Shingeki no Bahamut: Virgin Soul – 15

Another face from Genesis makes his first appearance in Virgin Soul: the fallen angel Lucifer, who holds court with a handful of elite demons. He convinces them to hang tight as they’ve been doing since the fall of Cocytus. He saw what happened to Beelzebub; he has no more confidence the humans will be able to control the power they’ve stolen.

Azazel is also back, in the worst-kept secret in anime. Like Thor in the upcoming Ragnarok, he’s fighting in the arena as a gladiator, but he’s not quite sure why he’s bothering to remain alive. Meanwhile, the elder dragon manages to just get Jeanne and Nina through the barrier into the land of the gods—by throwing Bacchus’ wagon like a baseball.

Speaking of Bacchus, Sofiel has him try to make some headway with El, who has been “pouting” ever since the gods’ defeat at Anatae. When Jeanne and Nina arrive they receive a cool welcome, and are struck by how sparsely inhabited the otherwise gorgeous lands are.

A guardsangel intercepts them, and when she hears Nina comment on how the place isn’t as “bright and sparkly” as she expected, takes them to what amounts to a mass god grave, with each streaking blue light representing a god fallen. They sacrificed themselves to save the surface world from Bahamut, only for Charioce to launch a crusade against them.

It’s good we get some perspective from a rank-and-file angel; it further demonstrates the mission El believes only he can accomplish: righting the evils in the world below to preserve both humanity, god-kind, and demons like Azazel, the one who saved him after he and Jeanne were separated.

That brings us to the most heartwarming/wrenching reunion of Shingeki no Bahamut’s run: the reunion between mother and son. It’s nicely balanced by the comedy of Bacchus and Hamsa thinking Nina is crying about reuniting with them rather than “Mugaro.” (Bacchus and Hamsa are also prove useless yet amusing in trying to get through to El before).

El proudly regails her mother of how he ended up hiding among demon slaves, and was about to be sold to humans who would do gods-know-what to him before Azazel freed him and the others. El followed his mom’s advice to stick with the first person to help him, which was Azazel.

Now, El, believes, it’s his turn to save everyone…but Sofiel (who was also elated to see Jeanne) is doubtful El has enough power to achieve what he’s aiming for, deferring to her superior Gabriel’s judgment. She’s loyal and dutiful to Gabriel, and with good reason, but El thinks Sofiel is wasting her time.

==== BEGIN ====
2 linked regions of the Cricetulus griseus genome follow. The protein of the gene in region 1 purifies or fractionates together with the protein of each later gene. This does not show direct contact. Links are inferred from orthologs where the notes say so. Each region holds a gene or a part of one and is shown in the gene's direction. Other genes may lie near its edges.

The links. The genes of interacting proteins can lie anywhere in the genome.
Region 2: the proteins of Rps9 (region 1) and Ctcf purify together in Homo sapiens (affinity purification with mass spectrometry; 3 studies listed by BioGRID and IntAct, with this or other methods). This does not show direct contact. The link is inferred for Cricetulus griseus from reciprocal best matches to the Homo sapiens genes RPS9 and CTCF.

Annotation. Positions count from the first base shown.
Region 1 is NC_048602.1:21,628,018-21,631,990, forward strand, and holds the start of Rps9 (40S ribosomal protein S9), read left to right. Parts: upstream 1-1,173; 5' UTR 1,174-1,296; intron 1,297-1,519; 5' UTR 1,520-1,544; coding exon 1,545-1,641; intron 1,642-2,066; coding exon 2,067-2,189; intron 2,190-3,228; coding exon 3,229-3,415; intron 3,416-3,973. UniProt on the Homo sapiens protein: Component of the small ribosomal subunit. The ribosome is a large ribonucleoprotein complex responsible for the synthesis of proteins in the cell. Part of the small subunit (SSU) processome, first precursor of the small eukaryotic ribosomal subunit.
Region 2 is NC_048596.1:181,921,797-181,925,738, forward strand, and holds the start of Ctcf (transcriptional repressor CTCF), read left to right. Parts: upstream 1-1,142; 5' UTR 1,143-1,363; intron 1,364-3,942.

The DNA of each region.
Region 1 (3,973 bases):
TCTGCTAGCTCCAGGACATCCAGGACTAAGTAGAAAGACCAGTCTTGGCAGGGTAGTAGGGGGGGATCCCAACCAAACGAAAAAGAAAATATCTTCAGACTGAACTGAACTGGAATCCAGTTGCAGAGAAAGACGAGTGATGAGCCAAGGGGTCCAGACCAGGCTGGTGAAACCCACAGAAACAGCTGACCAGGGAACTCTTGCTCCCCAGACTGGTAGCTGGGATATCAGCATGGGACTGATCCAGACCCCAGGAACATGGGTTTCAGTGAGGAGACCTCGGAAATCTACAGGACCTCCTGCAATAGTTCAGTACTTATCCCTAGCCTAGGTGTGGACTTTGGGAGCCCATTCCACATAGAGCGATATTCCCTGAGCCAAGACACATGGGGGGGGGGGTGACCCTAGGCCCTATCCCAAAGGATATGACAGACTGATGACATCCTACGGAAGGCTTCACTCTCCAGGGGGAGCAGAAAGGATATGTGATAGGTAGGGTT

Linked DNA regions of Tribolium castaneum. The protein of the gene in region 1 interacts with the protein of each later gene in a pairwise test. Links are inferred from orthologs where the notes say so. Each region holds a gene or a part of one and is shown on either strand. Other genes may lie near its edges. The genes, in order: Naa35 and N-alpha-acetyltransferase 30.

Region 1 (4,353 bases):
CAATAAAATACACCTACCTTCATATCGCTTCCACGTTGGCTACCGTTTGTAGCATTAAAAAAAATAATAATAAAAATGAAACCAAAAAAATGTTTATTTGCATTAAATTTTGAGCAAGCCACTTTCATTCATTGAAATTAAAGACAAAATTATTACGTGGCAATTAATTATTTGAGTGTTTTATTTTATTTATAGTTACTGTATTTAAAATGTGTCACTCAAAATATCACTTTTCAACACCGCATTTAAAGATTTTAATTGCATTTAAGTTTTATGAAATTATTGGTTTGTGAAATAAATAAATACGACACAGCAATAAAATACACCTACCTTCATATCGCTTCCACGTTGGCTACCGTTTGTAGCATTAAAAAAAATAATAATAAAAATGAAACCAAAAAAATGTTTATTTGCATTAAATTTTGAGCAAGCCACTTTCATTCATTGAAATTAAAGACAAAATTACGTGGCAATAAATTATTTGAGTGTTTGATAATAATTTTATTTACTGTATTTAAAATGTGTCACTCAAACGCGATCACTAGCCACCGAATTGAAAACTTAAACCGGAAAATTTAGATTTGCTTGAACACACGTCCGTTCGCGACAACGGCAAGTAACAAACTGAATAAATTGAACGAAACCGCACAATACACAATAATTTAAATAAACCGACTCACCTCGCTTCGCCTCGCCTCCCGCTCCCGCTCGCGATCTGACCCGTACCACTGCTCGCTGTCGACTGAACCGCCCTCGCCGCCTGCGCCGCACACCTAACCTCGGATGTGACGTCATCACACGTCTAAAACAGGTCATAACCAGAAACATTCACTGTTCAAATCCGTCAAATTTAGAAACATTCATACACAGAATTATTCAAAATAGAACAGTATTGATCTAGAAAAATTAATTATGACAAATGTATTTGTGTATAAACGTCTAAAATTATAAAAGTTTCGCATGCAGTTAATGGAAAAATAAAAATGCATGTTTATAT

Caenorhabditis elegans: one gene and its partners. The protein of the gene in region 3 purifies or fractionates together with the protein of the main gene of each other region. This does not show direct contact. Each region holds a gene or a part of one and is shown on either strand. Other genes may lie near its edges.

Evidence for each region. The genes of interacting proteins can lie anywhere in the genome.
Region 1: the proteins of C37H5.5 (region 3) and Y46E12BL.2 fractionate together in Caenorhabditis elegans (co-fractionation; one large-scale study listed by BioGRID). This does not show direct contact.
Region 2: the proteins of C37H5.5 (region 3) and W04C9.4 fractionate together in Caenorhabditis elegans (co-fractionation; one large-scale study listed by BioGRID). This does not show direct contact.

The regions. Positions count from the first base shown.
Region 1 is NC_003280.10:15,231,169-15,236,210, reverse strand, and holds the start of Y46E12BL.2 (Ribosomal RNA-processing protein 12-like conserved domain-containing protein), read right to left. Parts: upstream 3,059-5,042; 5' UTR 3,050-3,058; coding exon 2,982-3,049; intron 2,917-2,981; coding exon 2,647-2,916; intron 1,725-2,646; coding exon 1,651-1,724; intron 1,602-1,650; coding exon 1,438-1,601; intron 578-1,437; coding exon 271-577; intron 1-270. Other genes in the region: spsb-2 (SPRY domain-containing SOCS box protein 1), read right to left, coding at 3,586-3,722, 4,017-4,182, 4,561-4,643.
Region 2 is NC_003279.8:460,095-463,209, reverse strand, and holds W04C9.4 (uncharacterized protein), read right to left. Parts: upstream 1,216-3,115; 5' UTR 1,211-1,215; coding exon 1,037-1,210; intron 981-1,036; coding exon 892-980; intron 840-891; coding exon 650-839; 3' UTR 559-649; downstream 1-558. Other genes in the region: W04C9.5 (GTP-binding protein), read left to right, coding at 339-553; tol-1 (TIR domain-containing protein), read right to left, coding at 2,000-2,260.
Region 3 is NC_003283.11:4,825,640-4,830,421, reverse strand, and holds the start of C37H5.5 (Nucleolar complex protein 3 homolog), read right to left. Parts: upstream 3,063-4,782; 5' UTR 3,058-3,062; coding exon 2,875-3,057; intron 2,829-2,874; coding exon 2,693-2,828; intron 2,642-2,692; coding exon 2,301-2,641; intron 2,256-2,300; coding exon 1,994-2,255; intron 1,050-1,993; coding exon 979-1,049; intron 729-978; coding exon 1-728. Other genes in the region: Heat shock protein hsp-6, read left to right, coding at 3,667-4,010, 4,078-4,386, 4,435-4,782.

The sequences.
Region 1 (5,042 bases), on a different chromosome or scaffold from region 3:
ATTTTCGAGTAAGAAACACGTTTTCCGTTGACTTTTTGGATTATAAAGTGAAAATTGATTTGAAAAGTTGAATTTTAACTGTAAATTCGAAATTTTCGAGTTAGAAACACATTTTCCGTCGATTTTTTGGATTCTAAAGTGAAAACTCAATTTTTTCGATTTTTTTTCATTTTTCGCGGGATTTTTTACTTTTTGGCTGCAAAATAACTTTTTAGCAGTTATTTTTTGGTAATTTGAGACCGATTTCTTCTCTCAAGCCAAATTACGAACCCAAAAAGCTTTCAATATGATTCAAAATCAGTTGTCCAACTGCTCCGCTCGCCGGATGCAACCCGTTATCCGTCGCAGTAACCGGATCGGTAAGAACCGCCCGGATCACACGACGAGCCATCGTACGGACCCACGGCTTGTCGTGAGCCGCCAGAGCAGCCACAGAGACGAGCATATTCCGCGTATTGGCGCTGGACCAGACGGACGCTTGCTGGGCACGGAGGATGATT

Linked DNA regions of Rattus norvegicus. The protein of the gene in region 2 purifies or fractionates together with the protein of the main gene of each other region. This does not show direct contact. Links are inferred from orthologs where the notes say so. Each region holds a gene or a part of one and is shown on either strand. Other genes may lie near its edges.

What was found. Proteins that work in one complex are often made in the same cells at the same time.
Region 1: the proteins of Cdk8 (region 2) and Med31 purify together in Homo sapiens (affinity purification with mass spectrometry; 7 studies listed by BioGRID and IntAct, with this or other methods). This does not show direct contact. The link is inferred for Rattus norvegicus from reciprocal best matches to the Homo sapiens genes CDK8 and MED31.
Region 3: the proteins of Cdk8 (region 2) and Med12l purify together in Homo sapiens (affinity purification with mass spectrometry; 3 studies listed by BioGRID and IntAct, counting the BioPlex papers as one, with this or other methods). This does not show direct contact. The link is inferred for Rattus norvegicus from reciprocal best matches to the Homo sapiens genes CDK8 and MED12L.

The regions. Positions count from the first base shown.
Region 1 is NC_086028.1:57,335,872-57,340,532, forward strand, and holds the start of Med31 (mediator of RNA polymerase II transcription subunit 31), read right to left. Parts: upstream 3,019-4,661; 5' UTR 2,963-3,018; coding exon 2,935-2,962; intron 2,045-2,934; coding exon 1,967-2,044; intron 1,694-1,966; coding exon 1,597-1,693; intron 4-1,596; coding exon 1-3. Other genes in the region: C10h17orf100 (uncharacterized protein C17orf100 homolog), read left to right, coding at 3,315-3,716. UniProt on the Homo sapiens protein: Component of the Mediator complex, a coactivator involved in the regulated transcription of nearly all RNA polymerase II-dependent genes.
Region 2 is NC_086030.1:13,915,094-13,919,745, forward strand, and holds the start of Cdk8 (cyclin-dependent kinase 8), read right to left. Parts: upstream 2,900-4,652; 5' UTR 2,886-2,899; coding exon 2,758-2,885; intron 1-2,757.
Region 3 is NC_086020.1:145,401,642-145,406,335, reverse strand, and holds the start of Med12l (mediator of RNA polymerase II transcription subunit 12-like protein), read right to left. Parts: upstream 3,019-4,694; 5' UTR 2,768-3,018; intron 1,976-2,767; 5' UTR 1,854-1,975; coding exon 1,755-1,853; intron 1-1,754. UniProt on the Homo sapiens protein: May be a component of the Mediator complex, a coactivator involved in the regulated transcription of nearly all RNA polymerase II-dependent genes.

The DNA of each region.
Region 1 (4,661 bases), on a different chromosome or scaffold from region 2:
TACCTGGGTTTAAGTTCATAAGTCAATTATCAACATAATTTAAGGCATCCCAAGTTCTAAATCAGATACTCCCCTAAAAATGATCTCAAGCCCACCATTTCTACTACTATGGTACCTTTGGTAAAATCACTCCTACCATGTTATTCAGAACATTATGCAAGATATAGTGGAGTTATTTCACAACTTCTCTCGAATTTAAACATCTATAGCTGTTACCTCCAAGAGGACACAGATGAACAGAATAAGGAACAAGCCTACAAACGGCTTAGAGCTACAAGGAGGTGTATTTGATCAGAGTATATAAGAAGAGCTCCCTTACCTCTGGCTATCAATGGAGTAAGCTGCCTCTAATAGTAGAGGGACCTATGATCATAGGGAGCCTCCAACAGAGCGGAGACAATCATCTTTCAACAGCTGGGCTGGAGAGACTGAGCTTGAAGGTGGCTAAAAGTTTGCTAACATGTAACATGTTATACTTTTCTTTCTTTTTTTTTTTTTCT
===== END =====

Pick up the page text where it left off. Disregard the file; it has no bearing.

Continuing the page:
El is supremely confident of his abilities, especially now that his mother is safe and by his side. And with a wry smirk, he makes it clear he intends on making everyone else into a believer.

P.S. Nina is upset that Charioce is doing so many things that make everyone hate him, because she can’t stand the thought of everyone hating him. Sure, fine.

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Author: braverade

Hannah Brave is a staff writer for RABUJOI.

4 thoughts on “Shingeki no Bahamut: Virgin Soul – 15”

  1. I am glad that the blogger here has gotten on the ‘how the hell can we take this plot seriously when it seems to want us to like Charioce?” train.

    The weird decision to have our heroine fall for him and through that decision basically have no second lead character has all but ruined this show for me. I keep reading reviews because it’s the kind of thing where the end might end up justifying the means, but it’s rough going.

    The stupid thing about this decision is, Charioce isn’t a bad character. He’s a pretty cool villain. If they had just let him be the villain and made this about Azazel (or someone else for that matter) and Nina the way it appeared at first in the show and in the OP, I would have been COMPLETELY on board, but instead they pull this weird shit where our hero becomes defined by her idiotic crush on the psychotic villain. I just can’t take it seriously.

    1. There’s also an unpleasant dissonance to the new ending sequence, a Cindarella-themed “magical night of dancing” affair, that’s well done and catchy, but conveniently brushes aside the fact that Charioce has murdered and enslaved thousands. Sure, Nina has doubtless caused casualties on her occasional dragon rampages, but it’s not even in the same time zone.

      My challenge to Baha Soul remains the same: You want me to buy this romance, and buy Nina’s assertion he’s “not all bad”? You’ll have to throw me a bone or two. This episode was another wasted opportunity to do so, as all Charioce did was commit to doubling down on his use of WMD.

  2. I’m keeping an open mind on the Nina/charioce relationship at this point. She likes him sure, but there is no guarentee that she will reform him or even end up with him yet. I still think he will end up in a destructive funeral pyre of his making.

    1. And to Nina’s credit, Charioce hasn’t been the only thing on her mind. It’s taken up a lot of headspace, sure, but she’s also still committed to helping Jeanne and El/Mugaro in any way she can.

      You’d think the fact Charioce had Jeanne separated from her child and imprisoned all this time would sour her on him a bit, but alas…

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